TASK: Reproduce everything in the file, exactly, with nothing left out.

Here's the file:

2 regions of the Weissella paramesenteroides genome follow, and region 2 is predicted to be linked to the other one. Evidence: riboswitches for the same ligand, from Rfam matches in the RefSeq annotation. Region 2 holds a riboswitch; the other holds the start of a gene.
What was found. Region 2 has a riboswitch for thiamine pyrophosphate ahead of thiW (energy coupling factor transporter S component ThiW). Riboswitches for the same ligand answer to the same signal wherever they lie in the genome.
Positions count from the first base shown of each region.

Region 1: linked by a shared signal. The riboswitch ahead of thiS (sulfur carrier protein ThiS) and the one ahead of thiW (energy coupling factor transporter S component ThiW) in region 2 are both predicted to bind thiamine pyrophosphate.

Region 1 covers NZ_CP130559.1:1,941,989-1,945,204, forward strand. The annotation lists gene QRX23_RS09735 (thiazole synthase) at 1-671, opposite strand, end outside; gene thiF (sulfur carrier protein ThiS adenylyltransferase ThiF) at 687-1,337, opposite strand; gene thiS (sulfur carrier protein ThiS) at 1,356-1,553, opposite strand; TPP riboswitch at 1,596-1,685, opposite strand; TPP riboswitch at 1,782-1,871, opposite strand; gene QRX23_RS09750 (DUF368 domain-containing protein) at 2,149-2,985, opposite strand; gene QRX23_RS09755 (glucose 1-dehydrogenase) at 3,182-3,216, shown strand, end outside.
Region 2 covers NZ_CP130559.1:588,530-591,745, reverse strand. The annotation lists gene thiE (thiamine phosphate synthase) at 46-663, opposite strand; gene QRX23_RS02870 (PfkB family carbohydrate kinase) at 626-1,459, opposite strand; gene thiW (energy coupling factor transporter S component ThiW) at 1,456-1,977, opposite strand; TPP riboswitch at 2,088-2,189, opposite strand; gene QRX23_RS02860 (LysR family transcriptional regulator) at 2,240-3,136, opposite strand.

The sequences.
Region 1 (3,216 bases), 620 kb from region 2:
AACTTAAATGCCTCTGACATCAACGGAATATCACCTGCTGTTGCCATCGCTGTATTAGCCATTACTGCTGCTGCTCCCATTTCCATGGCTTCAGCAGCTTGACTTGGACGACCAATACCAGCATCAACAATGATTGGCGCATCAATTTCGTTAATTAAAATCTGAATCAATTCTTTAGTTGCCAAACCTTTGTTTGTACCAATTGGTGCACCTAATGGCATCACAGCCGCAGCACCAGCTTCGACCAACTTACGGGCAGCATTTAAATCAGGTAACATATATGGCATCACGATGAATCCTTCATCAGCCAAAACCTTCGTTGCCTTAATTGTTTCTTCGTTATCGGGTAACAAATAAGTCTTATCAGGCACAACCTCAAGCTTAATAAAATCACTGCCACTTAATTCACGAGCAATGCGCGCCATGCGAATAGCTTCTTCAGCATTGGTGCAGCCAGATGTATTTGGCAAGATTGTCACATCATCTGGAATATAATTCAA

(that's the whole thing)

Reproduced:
2 regions of the Weissella paramesenteroides genome follow, and region 2 is predicted to be linked to the other one. Evidence: riboswitches for the same ligand, from Rfam matches in the RefSeq annotation. Region 2 holds a riboswitch; the other holds the start of a gene.
What was found. Region 2 has a riboswitch for thiamine pyrophosphate ahead of thiW (energy coupling factor transporter S component ThiW). Riboswitches for the same ligand answer to the same signal wherever they lie in the genome.
Positions count from the first base shown of each region.

Region 1: linked by a shared signal. The riboswitch ahead of thiS (sulfur carrier protein ThiS) and the one ahead of thiW (energy coupling factor transporter S component ThiW) in region 2 are both predicted to bind thiamine pyrophosphate.

Region 1 covers NZ_CP130559.1:1,941,989-1,945,204, forward strand. The annotation lists gene QRX23_RS09735 (thiazole synthase) at 1-671, opposite strand, end outside; gene thiF (sulfur carrier protein ThiS adenylyltransferase ThiF) at 687-1,337, opposite strand; gene thiS (sulfur carrier protein ThiS) at 1,356-1,553, opposite strand; TPP riboswitch at 1,596-1,685, opposite strand; TPP riboswitch at 1,782-1,871, opposite strand; gene QRX23_RS09750 (DUF368 domain-containing protein) at 2,149-2,985, opposite strand; gene QRX23_RS09755 (glucose 1-dehydrogenase) at 3,182-3,216, shown strand, end outside.
Region 2 covers NZ_CP130559.1:588,530-591,745, reverse strand. The annotation lists gene thiE (thiamine phosphate synthase) at 46-663, opposite strand; gene QRX23_RS02870 (PfkB family carbohydrate kinase) at 626-1,459, opposite strand; gene thiW (energy coupling factor transporter S component ThiW) at 1,456-1,977, opposite strand; TPP riboswitch at 2,088-2,189, opposite strand; gene QRX23_RS02860 (LysR family transcriptional regulator) at 2,240-3,136, opposite strand.

The sequences.
Region 1 (3,216 bases), 620 kb from region 2:
AACTTAAATGCCTCTGACATCAACGGAATATCACCTGCTGTTGCCATCGCTGTATTAGCCATTACTGCTGCTGCTCCCATTTCCATGGCTTCAGCAGCTTGACTTGGACGACCAATACCAGCATCAACAATGATTGGCGCATCAATTTCGTTAATTAAAATCTGAATCAATTCTTTAGTTGCCAAACCTTTGTTTGTACCAATTGGTGCACCTAATGGCATCACAGCCGCAGCACCAGCTTCGACCAACTTACGGGCAGCATTTAAATCAGGTAACATATATGGCATCACGATGAATCCTTCATCAGCCAAAACCTTCGTTGCCTTAATTGTTTCTTCGTTATCGGGTAACAAATAAGTCTTATCAGGCACAACCTCAAGCTTAATAAAATCACTGCCACTTAATTCACGAGCAATGCGCGCCATGCGAATAGCTTCTTCAGCATTGGTGCAGCCAGATGTATTTGGCAAGATTGTCACATCATCTGGAATATAATTCAA